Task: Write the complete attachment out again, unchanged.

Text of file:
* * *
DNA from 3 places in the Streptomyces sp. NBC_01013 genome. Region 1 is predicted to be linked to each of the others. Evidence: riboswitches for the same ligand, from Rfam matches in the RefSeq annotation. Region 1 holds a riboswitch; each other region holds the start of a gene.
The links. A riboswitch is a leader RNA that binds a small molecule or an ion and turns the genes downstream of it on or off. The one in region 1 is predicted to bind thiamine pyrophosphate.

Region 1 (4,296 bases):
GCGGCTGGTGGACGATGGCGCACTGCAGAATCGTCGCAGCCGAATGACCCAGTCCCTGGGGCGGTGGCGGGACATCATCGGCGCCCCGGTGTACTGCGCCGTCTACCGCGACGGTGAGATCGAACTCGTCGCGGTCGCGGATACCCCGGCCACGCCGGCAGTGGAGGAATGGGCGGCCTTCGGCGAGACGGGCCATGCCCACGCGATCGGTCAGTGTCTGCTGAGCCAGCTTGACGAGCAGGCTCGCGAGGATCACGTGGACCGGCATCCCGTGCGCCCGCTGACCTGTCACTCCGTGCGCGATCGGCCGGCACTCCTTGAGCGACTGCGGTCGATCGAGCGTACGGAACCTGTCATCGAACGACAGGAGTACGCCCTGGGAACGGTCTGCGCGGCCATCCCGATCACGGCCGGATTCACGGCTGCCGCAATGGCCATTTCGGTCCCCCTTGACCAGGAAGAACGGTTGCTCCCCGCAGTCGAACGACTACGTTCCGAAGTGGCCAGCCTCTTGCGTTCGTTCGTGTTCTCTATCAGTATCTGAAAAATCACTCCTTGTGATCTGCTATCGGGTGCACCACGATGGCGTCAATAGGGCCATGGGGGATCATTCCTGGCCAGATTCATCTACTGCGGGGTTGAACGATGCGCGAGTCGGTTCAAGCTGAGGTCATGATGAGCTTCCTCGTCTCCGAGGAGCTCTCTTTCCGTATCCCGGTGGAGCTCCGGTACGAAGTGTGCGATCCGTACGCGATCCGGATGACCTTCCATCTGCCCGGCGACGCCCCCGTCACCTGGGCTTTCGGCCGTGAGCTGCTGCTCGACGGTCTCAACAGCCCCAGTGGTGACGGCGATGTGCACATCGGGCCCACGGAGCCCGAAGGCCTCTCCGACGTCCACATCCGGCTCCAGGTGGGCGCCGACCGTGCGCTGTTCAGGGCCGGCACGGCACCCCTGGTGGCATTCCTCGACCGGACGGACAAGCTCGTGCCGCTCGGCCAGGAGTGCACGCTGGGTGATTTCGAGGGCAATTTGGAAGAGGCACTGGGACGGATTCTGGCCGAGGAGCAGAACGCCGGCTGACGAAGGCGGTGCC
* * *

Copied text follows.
DNA from 3 places in the Streptomyces sp. NBC_01013 genome. Region 1 is predicted to be linked to each of the others. Evidence: riboswitches for the same ligand, from Rfam matches in the RefSeq annotation. Region 1 holds a riboswitch; each other region holds the start of a gene.
The links. A riboswitch is a leader RNA that binds a small molecule or an ion and turns the genes downstream of it on or off. The one in region 1 is predicted to bind thiamine pyrophosphate.

Region 1 (4,296 bases):
GCGGCTGGTGGACGATGGCGCACTGCAGAATCGTCGCAGCCGAATGACCCAGTCCCTGGGGCGGTGGCGGGACATCATCGGCGCCCCGGTGTACTGCGCCGTCTACCGCGACGGTGAGATCGAACTCGTCGCGGTCGCGGATACCCCGGCCACGCCGGCAGTGGAGGAATGGGCGGCCTTCGGCGAGACGGGCCATGCCCACGCGATCGGTCAGTGTCTGCTGAGCCAGCTTGACGAGCAGGCTCGCGAGGATCACGTGGACCGGCATCCCGTGCGCCCGCTGACCTGTCACTCCGTGCGCGATCGGCCGGCACTCCTTGAGCGACTGCGGTCGATCGAGCGTACGGAACCTGTCATCGAACGACAGGAGTACGCCCTGGGAACGGTCTGCGCGGCCATCCCGATCACGGCCGGATTCACGGCTGCCGCAATGGCCATTTCGGTCCCCCTTGACCAGGAAGAACGGTTGCTCCCCGCAGTCGAACGACTACGTTCCGAAGTGGCCAGCCTCTTGCGTTCGTTCGTGTTCTCTATCAGTATCTGAAAAATCACTCCTTGTGATCTGCTATCGGGTGCACCACGATGGCGTCAATAGGGCCATGGGGGATCATTCCTGGCCAGATTCATCTACTGCGGGGTTGAACGATGCGCGAGTCGGTTCAAGCTGAGGTCATGATGAGCTTCCTCGTCTCCGAGGAGCTCTCTTTCCGTATCCCGGTGGAGCTCCGGTACGAAGTGTGCGATCCGTACGCGATCCGGATGACCTTCCATCTGCCCGGCGACGCCCCCGTCACCTGGGCTTTCGGCCGTGAGCTGCTGCTCGACGGTCTCAACAGCCCCAGTGGTGACGGCGATGTGCACATCGGGCCCACGGAGCCCGAAGGCCTCTCCGACGTCCACATCCGGCTCCAGGTGGGCGCCGACCGTGCGCTGTTCAGGGCCGGCACGGCACCCCTGGTGGCATTCCTCGACCGGACGGACAAGCTCGTGCCGCTCGGCCAGGAGTGCACGCTGGGTGATTTCGAGGGCAATTTGGAAGAGGCACTGGGACGGATTCTGGCCGAGGAGCAGAACGCCGGCTGACGAAGGCGGTGCC